By Michael Kinney
The Norman Transcript
OKLAHOMA CITY — One of Russell Westbrook’s greatest strengths is his endless supply of energy. Whenever the Oklahoma City guard is on the court, he seems like he’s bouncing off walls, ready to make something happen.
These days, Westbrook is a little more subdued. The all-star guard spends most of his days watching movies and expects to be on crutches for at least another month. With his team facing Memphis in the Western Conference semifinals, it’s not where he envisioned himself being.
“Waking up from surgery was a little weird, because I can just remember going to the hospital and then I just remember my mom sitting there when I woke up,” Westbrook said. “That’s the only thing that hits you, like ‘dang, I’m sitting in this bed with this surgery and my knee is messed up and I really can’t do much.’”
Westbrook met with the media Thursday for the first time since having surgery to repair cartilage in his right knee, which he injured April 24 in Game 2 of the Thunder’s first-round playoff series with Houston. He talked on a wide range of topics, including his emotions after the season-ending collision with Patrick Beverley.
“It was stressful,” Westbrook said. “Definitely after the game my knee was hurting. When I got home, it was hurting. The morning after, it was hurting. Getting an MRI is always scary because it’s always something. I feel like every time somebody gets an MRI they always come back with some bad news. So it was stressful, and once I got the MRI, then things got real. I had to figure out what I needed to do.”
Westbrook said he knew something was wrong immediately, but he still played the rest of the game in severe pain.
“When I was playing on it, I was basically playing on one leg,” Westbrook said. “Kind of just hobbling around. You probably could notice, but kind of just hobbling around just trying to find a way where I can do what
I can to help my team win. And at the same time I was in pain. Once it got to halftime it got real stiff. So it was tough for me to come back and start running again and jumping. But as the game went on and the crowd is going, I’m going to continue to play and try to find a way I can help.”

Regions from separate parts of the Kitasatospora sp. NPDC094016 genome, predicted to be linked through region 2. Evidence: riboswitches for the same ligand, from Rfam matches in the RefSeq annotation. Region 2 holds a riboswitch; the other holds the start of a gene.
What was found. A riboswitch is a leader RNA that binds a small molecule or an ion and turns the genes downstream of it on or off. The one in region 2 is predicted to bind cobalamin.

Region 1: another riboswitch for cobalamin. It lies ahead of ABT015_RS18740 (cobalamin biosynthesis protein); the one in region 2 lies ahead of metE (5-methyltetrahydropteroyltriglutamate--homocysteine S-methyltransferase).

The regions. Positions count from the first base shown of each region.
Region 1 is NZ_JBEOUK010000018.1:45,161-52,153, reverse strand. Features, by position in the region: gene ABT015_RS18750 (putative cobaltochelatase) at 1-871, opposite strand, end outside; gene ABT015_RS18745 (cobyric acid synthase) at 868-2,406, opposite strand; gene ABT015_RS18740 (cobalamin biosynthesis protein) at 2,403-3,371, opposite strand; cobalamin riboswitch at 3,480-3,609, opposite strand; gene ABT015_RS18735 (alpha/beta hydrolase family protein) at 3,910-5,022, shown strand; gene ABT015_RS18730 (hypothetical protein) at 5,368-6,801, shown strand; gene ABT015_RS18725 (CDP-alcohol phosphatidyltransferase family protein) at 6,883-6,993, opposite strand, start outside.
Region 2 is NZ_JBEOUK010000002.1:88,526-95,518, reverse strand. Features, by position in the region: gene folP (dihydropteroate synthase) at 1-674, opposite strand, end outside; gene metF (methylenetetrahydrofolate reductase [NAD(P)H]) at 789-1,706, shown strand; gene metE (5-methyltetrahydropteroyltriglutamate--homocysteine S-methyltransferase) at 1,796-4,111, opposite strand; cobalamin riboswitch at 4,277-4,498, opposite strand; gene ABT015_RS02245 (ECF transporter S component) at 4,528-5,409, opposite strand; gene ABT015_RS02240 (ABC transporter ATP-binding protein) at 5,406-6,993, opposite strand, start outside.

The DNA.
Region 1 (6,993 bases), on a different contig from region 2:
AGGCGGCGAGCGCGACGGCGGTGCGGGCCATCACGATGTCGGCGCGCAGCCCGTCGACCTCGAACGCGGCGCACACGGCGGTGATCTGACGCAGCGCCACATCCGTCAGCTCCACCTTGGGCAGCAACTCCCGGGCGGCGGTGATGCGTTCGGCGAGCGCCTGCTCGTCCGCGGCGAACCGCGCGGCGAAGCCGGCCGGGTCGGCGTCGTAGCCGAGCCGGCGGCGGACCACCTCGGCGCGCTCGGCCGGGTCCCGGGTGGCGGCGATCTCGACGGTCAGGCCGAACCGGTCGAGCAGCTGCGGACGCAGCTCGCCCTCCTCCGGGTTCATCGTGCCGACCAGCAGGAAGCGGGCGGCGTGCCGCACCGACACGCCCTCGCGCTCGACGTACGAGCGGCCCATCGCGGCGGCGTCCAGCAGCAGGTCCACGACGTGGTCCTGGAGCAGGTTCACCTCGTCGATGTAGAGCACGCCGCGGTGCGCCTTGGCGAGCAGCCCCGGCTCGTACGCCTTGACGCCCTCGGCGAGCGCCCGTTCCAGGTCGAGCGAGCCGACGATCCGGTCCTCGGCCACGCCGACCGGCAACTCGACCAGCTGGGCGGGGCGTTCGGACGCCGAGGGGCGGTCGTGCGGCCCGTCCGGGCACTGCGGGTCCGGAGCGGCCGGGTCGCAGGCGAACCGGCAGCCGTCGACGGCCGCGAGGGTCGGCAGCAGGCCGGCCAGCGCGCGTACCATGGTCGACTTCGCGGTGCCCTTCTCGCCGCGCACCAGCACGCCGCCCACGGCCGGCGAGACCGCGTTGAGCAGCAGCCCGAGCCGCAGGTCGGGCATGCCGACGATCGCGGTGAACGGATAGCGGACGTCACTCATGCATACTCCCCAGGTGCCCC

Westbrook said he has seen the replay numerous times and hopes it wasn’t a dirty play.
But he isn’t planning to worry about it. His only concern is rehabbing his knee and getting back on the court.
After never missing a game since high school, he’s been reduced to a spectator for the first time in his basketball career.
“It’s different,” Westbrook said of watching from the stands. “It’s definitely different. Definitely sitting up in the sky box and kind of seeing the game from a different view, kind of like a fan. Just sitting back and kind of seeing every possession, how things are going and kind of seeing how we can do better.”
The Thunder have done what they can to help Westbrook during this time by keeping his spirits up. In return, he said he’s still offering advice and pointers even though he’s not on the floor.
That includes Kevin Durant, who has found different ways to communicate during games.
“I talk to him from time to time, basically every day,” Westbrook said. “Throughout a game and try to text him at halftime or talk to him at halftime. Just tell him what I see. Because it’s kind of hard. Playing and seeing are different things.”
Oklahoma City is 3-3 without Westbrook in the lineup. It’s coming off a loss to Memphis and will play Game 3 Saturday in Memphis. He said his team has proven how tough it is since his injury and still have enough talent to win a championship this season.
Yet, it’s still painful for Westbrook to not be in the fire with his team, battling every night. It’s one of the most difficult situations he has ever had to deal with, but he said that won’t stop him from being a leader.
“It just hurts not to help,” Westbrook said. “I think it hurts me not to help, not to be able to go out there and help my team. Even though I’m out, I still have a voice and I can help my team. Still find a way where I can communicate things to guys. Maybe they don’t listen, maybe they do. But I still have a point to where I can use my voice and try to find a way where I can help my team.”
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